Mayor Bill de Blasio insisted Tuesday that there's still time before next Tuesday's Albany budget deadline to secure state funds to combat homelessness, resolving to work through a "miscommunication" even as Gov. Andrew M. Cuomo declared it "too late."
The city wants language struck from the state budget that bars it from receiving state aid for a rent-subsidy program for the homeless.
"This budget process . . . is very intense. There's a lot of moving parts," de Blasio said at a City Hall news conference. "It's not shocking that some pieces might have gotten misunderstood and miscommunicated. Our job is to fix it and fix it quickly."
The mayor would not say whether the city was responsible in the mix-up, but added there has been much discussion with Albany.
A Cuomo administration official, meanwhile, said de Blasio's team had not made a formal proposal for a rent-subsidy program and had never scheduled meetings on the issue.
The governor said the city has missed the deadline.
"It's late in the date to put something in the actual budget, because the budget train has basically left the station," he said during an appearance in East Syracuse. "So to start a new proposal, it's too late."
Both Cuomo and de Blasio said combating homelessness is a priority for them, especially because they worked together on the issue at the U.S. Department of Housing and Urban Development.
City Council Member Stephen Levin (D-Brooklyn), chairman of the general welfare committee, was in Albany Tuesday to lobby state legislators on removing the budget language restriction. He said the move wouldn't cost the state anything, and the funding amount could be set later.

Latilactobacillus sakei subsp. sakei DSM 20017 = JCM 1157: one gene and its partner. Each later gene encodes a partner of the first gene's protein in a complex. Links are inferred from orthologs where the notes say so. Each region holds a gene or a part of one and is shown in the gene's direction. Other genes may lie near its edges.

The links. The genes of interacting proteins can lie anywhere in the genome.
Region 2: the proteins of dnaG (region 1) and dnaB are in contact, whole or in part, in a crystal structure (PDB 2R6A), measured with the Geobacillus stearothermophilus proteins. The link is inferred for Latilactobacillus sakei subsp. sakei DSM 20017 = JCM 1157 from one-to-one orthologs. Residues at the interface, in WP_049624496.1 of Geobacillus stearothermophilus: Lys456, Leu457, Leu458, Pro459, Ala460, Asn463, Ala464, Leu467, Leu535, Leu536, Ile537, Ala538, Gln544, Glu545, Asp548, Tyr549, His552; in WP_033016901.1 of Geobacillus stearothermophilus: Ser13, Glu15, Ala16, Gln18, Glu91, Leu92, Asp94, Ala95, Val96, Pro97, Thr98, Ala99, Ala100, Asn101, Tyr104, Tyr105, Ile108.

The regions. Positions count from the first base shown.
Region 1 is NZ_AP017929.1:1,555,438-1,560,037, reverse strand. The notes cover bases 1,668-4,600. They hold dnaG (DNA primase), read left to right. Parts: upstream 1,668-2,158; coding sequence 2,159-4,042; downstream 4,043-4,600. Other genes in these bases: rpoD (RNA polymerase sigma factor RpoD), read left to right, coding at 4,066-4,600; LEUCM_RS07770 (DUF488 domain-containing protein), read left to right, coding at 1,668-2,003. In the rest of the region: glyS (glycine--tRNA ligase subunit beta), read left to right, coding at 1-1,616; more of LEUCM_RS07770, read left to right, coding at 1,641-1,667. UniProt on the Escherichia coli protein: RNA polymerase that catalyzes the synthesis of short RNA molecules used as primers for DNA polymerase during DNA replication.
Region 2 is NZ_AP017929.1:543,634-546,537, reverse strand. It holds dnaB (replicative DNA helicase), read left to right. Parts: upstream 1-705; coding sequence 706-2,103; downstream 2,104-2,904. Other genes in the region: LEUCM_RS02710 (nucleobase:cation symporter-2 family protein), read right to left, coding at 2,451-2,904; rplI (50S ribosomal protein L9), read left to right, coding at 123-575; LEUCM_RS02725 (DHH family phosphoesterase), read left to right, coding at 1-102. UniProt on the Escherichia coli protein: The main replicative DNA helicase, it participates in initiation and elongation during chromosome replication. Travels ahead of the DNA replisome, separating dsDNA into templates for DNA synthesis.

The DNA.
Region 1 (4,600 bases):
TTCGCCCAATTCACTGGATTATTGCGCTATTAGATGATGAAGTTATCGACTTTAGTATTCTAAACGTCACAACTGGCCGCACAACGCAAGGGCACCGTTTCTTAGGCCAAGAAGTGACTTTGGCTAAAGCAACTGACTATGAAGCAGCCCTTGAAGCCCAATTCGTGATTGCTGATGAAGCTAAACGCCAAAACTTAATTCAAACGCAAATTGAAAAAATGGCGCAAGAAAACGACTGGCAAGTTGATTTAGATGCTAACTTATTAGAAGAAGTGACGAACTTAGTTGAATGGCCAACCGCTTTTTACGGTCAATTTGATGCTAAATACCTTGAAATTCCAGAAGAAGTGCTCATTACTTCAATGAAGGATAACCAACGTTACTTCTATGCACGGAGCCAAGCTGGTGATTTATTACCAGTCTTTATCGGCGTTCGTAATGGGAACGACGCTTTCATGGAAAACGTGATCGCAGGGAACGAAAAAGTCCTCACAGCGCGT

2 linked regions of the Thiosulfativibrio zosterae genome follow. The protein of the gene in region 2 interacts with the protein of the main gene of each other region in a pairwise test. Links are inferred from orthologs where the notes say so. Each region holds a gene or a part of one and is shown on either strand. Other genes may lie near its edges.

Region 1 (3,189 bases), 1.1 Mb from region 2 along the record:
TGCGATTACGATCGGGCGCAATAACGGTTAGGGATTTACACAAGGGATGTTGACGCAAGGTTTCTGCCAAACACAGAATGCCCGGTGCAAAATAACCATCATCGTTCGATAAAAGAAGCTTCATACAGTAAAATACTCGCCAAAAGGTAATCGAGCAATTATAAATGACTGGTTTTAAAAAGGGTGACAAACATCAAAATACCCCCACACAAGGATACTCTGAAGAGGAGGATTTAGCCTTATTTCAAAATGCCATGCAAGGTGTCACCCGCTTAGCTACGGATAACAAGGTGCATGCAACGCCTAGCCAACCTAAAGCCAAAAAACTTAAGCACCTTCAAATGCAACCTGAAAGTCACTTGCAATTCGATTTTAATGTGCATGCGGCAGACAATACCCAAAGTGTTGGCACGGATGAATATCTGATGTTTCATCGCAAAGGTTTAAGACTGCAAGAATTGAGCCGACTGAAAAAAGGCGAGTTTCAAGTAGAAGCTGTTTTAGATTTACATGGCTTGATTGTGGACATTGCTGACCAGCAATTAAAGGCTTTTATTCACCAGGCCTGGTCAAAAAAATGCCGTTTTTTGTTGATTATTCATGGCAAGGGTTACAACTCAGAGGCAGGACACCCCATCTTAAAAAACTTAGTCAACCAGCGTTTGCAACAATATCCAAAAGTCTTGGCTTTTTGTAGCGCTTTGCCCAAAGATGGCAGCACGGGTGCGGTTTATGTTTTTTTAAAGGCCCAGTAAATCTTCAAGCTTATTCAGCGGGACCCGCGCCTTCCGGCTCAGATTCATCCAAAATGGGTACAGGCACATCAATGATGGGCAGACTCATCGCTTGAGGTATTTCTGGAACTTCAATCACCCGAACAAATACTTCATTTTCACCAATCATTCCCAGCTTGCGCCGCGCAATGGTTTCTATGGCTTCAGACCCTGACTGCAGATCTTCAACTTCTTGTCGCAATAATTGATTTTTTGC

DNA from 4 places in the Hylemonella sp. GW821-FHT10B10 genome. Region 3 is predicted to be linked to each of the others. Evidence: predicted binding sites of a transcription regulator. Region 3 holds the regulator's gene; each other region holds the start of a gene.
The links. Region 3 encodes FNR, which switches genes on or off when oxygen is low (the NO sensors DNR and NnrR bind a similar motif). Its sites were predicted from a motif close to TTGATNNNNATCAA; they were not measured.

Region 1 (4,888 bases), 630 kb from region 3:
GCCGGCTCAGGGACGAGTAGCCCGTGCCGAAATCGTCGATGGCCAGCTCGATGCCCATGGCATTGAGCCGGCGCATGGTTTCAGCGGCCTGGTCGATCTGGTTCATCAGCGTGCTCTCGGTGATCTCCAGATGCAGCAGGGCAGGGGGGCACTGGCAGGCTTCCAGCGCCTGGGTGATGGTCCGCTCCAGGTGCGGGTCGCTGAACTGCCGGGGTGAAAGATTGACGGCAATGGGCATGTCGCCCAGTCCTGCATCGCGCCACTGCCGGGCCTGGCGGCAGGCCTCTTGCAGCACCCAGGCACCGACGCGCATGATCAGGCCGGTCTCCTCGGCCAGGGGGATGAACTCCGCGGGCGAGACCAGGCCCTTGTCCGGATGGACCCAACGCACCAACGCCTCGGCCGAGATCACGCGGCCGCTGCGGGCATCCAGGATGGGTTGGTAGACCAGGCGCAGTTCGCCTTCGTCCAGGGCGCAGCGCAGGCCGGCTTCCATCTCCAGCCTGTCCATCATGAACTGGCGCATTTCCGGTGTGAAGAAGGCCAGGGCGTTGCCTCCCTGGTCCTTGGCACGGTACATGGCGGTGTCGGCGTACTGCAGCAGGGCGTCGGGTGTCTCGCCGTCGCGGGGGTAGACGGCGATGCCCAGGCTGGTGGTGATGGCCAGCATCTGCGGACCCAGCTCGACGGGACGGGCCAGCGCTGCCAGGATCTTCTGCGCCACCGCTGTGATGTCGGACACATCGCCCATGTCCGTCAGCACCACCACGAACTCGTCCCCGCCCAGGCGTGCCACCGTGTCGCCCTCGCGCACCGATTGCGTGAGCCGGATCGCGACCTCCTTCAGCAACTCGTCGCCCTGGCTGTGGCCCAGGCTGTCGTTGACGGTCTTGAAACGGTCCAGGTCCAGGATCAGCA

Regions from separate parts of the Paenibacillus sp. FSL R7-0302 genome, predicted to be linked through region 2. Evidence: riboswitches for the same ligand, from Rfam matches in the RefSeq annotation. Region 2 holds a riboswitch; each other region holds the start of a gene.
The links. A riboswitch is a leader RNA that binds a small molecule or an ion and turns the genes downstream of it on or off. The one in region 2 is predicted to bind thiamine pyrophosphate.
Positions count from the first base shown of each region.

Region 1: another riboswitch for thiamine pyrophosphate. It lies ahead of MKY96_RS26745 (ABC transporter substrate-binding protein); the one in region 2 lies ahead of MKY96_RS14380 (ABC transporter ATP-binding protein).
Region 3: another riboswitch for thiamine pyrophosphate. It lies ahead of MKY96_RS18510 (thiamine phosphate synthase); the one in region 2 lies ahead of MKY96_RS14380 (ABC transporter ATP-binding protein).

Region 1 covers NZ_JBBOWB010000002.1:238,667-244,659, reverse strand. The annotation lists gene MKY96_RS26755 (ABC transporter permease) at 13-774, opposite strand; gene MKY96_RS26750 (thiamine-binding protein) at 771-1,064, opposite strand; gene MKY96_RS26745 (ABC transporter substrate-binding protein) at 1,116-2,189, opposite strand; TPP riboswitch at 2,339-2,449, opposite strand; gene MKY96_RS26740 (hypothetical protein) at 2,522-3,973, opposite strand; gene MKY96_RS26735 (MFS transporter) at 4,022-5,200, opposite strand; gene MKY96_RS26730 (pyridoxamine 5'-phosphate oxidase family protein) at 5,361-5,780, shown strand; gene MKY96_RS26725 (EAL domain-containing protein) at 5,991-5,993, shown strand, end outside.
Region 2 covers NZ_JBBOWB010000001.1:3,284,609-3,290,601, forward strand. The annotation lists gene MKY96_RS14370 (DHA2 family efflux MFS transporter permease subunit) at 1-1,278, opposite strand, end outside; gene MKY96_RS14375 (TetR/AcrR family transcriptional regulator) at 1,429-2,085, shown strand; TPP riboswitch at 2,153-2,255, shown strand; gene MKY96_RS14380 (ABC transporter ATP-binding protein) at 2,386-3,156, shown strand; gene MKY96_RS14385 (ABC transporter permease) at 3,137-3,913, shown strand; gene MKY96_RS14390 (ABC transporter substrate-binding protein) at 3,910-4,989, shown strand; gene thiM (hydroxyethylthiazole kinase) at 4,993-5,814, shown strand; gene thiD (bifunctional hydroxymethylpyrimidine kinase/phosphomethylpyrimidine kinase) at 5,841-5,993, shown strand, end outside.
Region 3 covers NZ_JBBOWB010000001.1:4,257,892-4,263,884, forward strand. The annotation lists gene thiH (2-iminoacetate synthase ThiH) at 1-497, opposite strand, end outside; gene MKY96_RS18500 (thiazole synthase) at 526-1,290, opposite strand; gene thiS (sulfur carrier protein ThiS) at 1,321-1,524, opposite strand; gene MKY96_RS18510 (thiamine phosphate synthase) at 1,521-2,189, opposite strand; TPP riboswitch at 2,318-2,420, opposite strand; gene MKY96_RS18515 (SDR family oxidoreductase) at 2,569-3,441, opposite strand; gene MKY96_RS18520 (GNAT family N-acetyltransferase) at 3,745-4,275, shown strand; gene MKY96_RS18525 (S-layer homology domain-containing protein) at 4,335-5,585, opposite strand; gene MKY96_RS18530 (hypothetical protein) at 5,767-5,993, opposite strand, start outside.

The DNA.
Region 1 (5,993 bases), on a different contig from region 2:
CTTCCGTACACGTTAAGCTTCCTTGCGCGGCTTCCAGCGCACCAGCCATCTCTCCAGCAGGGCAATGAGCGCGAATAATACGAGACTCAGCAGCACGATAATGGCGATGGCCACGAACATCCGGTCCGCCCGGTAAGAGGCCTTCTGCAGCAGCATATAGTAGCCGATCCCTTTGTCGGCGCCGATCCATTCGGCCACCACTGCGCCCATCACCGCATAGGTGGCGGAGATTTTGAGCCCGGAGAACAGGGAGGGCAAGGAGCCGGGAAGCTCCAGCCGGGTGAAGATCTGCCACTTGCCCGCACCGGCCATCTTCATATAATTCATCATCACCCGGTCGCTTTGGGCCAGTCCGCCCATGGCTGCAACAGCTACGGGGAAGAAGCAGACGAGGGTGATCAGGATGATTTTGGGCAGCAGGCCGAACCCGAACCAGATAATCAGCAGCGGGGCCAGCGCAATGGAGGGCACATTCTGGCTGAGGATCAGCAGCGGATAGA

Mayor Michael Bloomberg three years ago ended a rent-subsidy program called Advantage, citing a cut in state funding. Levin said the city has been suffering since then.
"We have seen a skyrocketing in the number of homeless families and individuals in New York City," he said.
He pointed to data by the Coalition for the Homeless advocacy group showing the number of people in the city shelter system had risen 7 percent between January 2013 and last January, reaching 53,615, the highest level ever recorded.
"If it's not addressed in FY15 [fiscal year 2015] . . . we're going to see a similar rate of increase of families in the shelter system," Levin said. "That's a bad outcome."
Coalition for the Homeless senior policy analyst Patrick Markee said, "There is nothing stopping state officials from removing the restrictive budget rule that prevents a new rental subsidy."
With Michael Gormley